9 February 1945
War at Sea
German submarine U-923 sunk with all hands in Kiel Bay
German submarines U-864 sunk off Bergen
British and Canadian troops break through the Siegfried Line and reach the Rhine
US 6th Army eliminates the Colmar Pocket
Soviet troops capture Elbing
9 Feb 1945: Victory at the Colmar Pocket, Germans Eviction From The West Bank of The Rhine
On 9 February 1945, the last German forces on the west bank of the River Rhine were defeated by the French and Americans. The defeat of these troops, who had held onto an area referred to as the Colmar Pocket, was a significant strategic moment, securing a defensive line along the Rhine.
It was also a symbolically important moment. Alsace, the region in which the Pocket existed, had been a source of conflict between France and Germany for nearly a century. It had been taken from France by the Germans in the Franco-Prussian war (1870-71), retaken by the French at the end of the First World War, seized once more by the Germans in 1940, and now it became French again.
Borders had been pushed back to where the French felt they should be, and from now on troops in the region would advance into Germany.
February 9, 1945 An Underwater Chernobyl
Only 4kg of mercury are estimated to have leaked so far, about nine pounds, and surrounding waters are already off limits, to fishing. The Nazi submarine sank this day in 1945 carrying 67 tons.
A light rain fell on Heston Aerodrome in London, as thousands thronged the tarmac awaiting the return of British Prime Minister Neville Chamberlain. Searing memories of the Great War only 20 years in the past, hung over London like some black and malevolent cloud.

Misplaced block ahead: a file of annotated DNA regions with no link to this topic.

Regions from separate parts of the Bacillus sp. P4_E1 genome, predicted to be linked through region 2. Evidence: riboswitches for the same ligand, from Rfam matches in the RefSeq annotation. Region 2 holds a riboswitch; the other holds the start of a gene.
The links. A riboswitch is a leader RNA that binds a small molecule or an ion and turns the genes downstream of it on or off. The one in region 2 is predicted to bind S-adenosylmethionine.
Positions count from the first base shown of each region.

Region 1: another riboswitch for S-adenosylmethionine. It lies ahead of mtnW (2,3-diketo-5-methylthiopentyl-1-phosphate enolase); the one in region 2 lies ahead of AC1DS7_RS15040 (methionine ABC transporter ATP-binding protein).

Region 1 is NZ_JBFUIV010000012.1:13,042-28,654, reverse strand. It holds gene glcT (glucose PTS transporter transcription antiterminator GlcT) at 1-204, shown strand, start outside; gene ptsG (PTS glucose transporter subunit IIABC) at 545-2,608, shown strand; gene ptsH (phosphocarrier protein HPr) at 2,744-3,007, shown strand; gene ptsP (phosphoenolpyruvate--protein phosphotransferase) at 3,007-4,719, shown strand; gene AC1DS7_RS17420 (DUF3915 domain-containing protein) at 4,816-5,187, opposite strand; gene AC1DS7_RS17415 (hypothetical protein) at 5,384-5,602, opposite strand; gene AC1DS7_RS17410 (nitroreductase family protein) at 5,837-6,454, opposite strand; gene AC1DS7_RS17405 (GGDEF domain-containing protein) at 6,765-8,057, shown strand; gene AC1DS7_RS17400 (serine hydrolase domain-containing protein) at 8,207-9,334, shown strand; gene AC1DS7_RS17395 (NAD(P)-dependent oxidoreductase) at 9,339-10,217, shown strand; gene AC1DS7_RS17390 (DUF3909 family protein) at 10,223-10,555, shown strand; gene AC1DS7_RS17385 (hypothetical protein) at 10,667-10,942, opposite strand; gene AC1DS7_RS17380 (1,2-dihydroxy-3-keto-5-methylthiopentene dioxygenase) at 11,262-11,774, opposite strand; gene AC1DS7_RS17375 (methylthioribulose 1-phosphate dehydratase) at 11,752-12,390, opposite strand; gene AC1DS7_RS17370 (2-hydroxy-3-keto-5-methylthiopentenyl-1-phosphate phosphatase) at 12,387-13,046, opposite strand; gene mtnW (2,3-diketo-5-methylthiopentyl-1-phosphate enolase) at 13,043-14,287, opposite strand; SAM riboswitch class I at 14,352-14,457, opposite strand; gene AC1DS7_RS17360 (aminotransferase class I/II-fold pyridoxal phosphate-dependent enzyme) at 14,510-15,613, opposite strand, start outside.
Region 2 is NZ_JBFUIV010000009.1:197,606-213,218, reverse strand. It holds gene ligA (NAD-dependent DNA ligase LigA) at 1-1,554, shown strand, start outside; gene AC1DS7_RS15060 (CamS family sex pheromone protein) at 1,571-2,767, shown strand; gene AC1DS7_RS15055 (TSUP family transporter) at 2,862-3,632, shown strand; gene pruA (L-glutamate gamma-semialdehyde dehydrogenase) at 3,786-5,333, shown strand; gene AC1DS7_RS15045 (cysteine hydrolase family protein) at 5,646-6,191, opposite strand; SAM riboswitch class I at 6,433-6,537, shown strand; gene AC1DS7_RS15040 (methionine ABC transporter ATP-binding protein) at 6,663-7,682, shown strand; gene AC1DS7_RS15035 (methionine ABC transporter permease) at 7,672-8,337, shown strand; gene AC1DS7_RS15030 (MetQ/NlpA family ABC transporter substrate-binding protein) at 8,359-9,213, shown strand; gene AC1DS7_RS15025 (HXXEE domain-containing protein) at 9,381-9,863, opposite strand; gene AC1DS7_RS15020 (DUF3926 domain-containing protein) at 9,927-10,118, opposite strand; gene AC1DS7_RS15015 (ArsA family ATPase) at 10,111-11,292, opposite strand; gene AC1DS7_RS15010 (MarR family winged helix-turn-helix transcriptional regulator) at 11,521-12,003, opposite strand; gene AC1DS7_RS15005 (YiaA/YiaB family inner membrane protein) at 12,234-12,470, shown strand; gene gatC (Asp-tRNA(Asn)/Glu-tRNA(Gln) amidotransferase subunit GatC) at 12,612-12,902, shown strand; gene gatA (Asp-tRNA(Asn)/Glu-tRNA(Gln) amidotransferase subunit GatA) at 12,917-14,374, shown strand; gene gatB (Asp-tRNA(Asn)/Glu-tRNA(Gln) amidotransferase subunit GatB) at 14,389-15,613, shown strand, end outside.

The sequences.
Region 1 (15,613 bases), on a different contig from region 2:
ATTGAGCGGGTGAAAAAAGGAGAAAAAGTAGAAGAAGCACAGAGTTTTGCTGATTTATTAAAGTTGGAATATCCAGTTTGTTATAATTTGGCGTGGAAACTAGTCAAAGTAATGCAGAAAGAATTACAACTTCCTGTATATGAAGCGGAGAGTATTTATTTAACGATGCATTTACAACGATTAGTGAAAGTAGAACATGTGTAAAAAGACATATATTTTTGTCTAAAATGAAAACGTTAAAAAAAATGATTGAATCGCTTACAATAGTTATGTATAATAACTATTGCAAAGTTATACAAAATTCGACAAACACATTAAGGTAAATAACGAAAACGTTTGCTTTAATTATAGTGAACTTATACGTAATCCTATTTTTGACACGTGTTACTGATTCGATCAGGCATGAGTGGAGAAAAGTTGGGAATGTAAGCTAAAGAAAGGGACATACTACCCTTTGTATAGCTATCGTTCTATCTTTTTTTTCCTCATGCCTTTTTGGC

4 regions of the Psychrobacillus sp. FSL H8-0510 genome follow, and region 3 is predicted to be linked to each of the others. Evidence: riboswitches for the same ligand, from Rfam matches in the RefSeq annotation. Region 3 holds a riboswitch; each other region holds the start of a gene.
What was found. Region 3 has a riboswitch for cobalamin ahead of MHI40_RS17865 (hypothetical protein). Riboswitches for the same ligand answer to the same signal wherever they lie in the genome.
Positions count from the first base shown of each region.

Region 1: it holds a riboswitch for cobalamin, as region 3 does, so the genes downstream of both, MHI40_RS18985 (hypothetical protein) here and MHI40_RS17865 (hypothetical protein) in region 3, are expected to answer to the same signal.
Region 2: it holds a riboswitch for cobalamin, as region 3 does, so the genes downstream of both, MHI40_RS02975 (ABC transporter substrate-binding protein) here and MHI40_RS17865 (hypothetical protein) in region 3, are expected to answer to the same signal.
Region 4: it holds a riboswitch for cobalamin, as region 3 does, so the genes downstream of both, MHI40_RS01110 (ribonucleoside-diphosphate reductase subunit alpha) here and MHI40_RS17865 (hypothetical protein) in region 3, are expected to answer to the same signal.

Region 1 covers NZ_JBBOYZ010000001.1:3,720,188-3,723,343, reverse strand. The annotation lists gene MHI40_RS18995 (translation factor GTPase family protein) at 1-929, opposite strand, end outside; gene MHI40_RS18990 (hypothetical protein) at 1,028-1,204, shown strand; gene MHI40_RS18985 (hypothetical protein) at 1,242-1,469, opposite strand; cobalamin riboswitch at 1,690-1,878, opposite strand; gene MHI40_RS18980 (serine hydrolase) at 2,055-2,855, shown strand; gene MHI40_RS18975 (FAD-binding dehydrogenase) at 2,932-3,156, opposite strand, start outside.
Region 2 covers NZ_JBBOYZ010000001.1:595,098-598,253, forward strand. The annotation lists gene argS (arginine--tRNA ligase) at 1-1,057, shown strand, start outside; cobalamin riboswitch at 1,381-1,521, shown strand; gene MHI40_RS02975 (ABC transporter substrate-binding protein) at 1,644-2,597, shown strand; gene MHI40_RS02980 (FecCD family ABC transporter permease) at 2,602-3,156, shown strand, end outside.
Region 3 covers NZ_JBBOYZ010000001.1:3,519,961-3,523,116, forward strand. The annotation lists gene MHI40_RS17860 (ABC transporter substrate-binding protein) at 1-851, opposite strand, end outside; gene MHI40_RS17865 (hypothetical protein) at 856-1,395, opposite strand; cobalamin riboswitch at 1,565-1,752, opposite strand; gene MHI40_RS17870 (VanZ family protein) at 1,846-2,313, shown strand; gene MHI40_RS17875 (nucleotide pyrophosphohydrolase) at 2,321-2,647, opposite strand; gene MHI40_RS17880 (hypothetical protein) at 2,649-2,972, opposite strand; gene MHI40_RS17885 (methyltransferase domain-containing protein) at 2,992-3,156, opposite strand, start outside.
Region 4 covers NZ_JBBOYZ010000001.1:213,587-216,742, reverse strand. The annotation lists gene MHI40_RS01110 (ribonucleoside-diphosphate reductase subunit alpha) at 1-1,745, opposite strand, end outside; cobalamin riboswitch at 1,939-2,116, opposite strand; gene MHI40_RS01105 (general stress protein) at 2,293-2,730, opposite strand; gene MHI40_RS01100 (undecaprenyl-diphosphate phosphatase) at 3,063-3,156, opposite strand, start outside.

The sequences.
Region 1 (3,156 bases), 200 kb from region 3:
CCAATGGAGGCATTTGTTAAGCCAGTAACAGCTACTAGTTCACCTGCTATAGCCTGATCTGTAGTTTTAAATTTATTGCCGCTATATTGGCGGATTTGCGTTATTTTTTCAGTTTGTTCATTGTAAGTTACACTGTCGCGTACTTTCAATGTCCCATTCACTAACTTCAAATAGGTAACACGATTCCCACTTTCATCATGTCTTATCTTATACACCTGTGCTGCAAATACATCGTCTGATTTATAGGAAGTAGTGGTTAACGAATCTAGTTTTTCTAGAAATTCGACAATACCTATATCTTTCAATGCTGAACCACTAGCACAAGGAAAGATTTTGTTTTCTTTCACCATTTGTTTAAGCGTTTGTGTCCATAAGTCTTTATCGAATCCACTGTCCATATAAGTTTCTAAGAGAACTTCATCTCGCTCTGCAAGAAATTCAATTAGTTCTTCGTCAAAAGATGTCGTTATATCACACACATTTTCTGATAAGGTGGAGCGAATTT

Emerging from the door of the aircraft that evening in September, 1938, the Prime minister began to speak. The piece of paper Chamberlain held in his hand annexed that bit of the Czechoslovak Republic known as the “Sudetenland”, to Nazi Germany. Germany’s territorial ambitions to her east, were sated. It was peace in our time.
With the March invasion of Czecho-Slovakia, Hitler demonstrated even to Neville Chamberlain that the so-called Munich agreement, meant nothing. That Poland was next was an open secret. Polish-British mutual aid talks began that April. Two days after Nazi Germany and Stalin’s Soviet Union signed the Molotov-Ribbentrop non-aggression pact, the Polish-British Common Defense Pact was added to the Franco-Polish Military Alliance. Should Poland be invaded by a foreign power, England and France were now committed to intervene. That same month the first fourteen “Unterseeboots” (U-boats) left their bases, fanning out across the North Atlantic.
The German invasion of Poland began on September 1, the same day the British passenger liner SS Athenia departed Glasgow for Montreal with 1,418 passengers and crew. Two days later Great Britain and France declared war, on Germany. With the declaration only hours old, Athenia was seating her second round of dinner guests, for the evening.
At 19:40, U-30 Oberleutnant Fritz Julius Lemp fired two torpedos, one striking the liner’s port side engine room. 14 hours later, Athenia sank stern first with the loss of 98 passengers and 19 crew. The Battle of the Atlantic, had begun.
In a repeat of WWI, both England and Germany implemented blockades on one another. And for good reason. At the height of the war England alone required over a million tons a week of imported goods, to survive and to stay in the fight.
The “Battle of the Atlantic” lasted 5 years, 8 months and 5 days ranging from the Irish Sea to the Gulf of Mexico, from the Caribbean to the Arctic Ocean.
New weapons and tactics would shift the balance first in favor of one side, and then to the other. Before it was over 3,500 merchant ships and 175 warships were sunk to the bottom. 500,000 tons of allied shipping was sunk in June 1941, alone.
Nazi Germany lost 783 U-boats.
Submarines operate in 3-dimensional space but their most effective weapon, does not. The torpedo is a surface weapon operating in two-dimensional space: left, right and forward. Firing at a submerged target requires that the torpedo be converted to neutral buoyancy. The complexity of firing calculations are all but insurmountable.